Bis-2-(5-phenylacetamido-1,2,4-thiadiazol-2-yl)ethyl sulfide 3 (BPTES) is an example of the class of allosteric inhibitors of GLS1. It binds to both free enzyme and enzyme-substrate complexes and forms a stable but inactive tetramer complex[36]. In addition to its high specificity, it is also more effective in inhibiting GLS1 that DON, with a Ki of 3 µmol/L[37]. Therefore, it is less likely to interact with transporters, receptors or other molecules that recognize glutamine or glutamate as their substrates. While it was shown to slow cancer cell proliferation in vitro and in xenografts[38], its moderate potency (IC50 = 3.3 μmol/L), poor metabolic stability and low solubility, limit its potential use in the clinical setting[39].

CB-839 in vitro

CB-839 is a small, orally administered molecule, which inhibits human glutaminase in an allosteric and reversible manner [Figure 1]. It exerts a dual action by inhibiting tumor cells and activating T cells[40]. It was shown to downregulate mTOR signaling in RCC cell lines and RMPI8226 myeloma cells, as shown by a decrease in proteins such as phospho-mTOR and phospho-S6. The same study found a reduction in oncogenic proteins c-Myc and c-Kit and an increase in programmed cell death proteins, such as cleaved-PARP[41]. It also inhibits glutaminase in triple negative breast cancer (TNBC) cell lines, which are highly sensitive to glutaminolysis inhibition[42,43]. CB-839 exhibits high specificity towards GLS1, demonstrated by suppression of ATP production, biosynthesis and maintenance of redox balance, in which glutamine acts as an intermediate[42]. CB-839 also has antitumor activity in vivo, as shown by two studies of xenograft models of TNBC[42]. In a patient-derived xenograft model, administration of 200mg/kg of CB-839 twice a day resulted in 61% tumor growth suppression when compared to untreated control. The HER2 + basal-like cell line JIMT-1 was used in a cell-line based xenograft model. Two treatment regimens were evaluated: CB-839 on its own or in combination with the TNBC standard therapy paclitaxel. Administration of paclitaxel alone led to tumor reduction followed by tumor expansion, whereas CB-839 alone or in combination with paclitaxel reduced tumor growth with no tumor regrowth over time[42].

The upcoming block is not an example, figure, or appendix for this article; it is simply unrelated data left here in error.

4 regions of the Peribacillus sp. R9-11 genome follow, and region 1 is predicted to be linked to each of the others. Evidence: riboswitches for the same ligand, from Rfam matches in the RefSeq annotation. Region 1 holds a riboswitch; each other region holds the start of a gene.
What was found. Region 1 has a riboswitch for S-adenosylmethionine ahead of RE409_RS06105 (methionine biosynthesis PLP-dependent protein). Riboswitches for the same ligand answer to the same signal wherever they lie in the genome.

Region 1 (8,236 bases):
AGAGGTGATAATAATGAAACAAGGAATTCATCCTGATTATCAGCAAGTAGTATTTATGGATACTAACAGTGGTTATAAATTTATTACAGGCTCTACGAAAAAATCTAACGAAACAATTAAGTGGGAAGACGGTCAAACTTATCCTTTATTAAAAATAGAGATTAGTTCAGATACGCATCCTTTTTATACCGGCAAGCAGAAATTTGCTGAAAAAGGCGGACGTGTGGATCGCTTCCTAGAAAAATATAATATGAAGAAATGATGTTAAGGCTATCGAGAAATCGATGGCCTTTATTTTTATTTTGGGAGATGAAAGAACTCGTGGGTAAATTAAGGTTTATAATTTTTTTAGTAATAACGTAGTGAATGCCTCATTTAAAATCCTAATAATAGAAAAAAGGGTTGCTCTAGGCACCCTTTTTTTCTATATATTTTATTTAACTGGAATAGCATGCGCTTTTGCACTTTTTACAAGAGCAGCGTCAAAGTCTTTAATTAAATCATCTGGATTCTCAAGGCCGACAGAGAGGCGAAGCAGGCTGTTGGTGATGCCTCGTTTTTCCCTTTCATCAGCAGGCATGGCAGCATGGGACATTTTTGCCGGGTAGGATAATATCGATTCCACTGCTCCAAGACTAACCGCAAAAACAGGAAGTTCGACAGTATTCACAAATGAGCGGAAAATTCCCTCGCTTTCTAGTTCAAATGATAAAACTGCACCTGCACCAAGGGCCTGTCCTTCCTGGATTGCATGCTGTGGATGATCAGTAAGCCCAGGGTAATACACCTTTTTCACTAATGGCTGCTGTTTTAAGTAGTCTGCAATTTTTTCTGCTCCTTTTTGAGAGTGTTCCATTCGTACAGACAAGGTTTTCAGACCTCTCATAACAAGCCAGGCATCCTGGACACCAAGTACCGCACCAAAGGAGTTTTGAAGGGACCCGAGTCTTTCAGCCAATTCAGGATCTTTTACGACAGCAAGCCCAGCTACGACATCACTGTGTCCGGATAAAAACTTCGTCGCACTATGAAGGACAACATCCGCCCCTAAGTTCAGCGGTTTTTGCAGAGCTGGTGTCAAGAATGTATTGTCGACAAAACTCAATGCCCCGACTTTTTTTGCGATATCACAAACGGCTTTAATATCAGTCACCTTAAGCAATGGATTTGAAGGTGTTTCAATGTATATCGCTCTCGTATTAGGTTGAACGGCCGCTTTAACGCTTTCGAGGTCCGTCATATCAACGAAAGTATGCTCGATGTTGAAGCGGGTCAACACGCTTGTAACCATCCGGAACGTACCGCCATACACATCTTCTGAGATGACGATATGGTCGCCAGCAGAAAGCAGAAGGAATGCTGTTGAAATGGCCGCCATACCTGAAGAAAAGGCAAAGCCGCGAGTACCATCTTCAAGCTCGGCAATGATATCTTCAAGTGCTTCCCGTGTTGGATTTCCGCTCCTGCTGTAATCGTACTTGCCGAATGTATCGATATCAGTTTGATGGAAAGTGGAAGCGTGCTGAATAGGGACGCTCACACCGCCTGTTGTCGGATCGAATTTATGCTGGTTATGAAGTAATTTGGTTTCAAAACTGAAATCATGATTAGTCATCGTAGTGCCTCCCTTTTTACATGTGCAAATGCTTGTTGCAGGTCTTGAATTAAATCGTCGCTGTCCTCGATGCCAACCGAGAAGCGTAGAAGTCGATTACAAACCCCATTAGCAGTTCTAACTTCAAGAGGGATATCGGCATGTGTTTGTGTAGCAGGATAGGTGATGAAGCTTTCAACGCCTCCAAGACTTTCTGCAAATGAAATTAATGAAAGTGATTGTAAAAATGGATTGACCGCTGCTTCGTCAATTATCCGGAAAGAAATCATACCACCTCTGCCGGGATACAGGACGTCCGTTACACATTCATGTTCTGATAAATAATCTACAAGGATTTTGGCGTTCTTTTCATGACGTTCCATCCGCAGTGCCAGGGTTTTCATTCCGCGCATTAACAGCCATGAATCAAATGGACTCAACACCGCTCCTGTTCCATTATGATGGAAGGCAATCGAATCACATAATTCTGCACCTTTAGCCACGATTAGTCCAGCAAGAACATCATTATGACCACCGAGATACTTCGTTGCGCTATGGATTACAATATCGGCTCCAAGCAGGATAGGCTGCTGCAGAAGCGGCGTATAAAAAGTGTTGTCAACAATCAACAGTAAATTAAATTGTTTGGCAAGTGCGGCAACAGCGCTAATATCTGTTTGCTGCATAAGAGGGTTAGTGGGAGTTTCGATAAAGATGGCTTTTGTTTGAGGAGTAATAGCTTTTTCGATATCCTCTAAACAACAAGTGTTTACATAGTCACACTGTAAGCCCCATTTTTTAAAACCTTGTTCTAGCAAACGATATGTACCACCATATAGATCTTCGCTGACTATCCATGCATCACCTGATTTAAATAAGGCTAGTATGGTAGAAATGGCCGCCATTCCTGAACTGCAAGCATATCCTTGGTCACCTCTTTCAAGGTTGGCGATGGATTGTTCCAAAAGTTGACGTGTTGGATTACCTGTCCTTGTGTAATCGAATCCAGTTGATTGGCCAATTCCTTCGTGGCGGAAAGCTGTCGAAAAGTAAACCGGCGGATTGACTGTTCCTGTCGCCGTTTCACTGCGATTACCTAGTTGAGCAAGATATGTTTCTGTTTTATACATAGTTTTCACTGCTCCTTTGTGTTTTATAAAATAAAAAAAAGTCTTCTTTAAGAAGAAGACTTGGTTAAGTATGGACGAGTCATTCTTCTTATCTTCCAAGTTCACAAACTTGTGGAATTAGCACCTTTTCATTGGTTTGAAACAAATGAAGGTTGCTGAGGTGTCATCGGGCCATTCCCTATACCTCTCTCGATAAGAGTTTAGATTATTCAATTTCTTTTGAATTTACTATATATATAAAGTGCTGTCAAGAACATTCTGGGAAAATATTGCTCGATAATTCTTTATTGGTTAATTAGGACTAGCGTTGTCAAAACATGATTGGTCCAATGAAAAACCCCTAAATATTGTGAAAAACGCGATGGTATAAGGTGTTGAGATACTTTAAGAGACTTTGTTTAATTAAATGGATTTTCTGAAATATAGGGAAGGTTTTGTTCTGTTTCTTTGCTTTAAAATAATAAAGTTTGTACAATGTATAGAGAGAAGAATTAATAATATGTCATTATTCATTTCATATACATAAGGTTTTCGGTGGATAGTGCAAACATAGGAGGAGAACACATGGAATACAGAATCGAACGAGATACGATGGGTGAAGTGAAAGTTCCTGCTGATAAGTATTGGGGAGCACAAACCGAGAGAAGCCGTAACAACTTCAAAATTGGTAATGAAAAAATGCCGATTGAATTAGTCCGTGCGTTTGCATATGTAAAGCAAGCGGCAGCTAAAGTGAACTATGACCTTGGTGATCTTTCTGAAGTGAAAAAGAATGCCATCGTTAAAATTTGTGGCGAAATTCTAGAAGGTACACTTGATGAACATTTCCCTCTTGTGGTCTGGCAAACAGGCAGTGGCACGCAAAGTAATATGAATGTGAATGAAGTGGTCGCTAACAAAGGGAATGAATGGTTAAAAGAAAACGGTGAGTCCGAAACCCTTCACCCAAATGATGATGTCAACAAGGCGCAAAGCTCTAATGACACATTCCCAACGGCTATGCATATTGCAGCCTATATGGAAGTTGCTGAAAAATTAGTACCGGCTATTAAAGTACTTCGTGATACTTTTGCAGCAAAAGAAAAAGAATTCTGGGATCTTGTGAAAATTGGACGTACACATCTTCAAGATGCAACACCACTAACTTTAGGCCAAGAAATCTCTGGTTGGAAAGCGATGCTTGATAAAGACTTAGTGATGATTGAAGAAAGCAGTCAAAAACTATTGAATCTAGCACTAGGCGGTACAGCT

Glutaminase inhibition in renal cell carcinoma therapy

Figure 1. Pathways inhibited by CB-839, nivolumab, cabozantinib and everolimus. GLS: glutaminase; GSH: glutathione; ATP: adenosine triphosphate; αKG: alpha-ketoglutarate; PD-1: programmed death receptor 1; PD-L1: programmed death ligand 1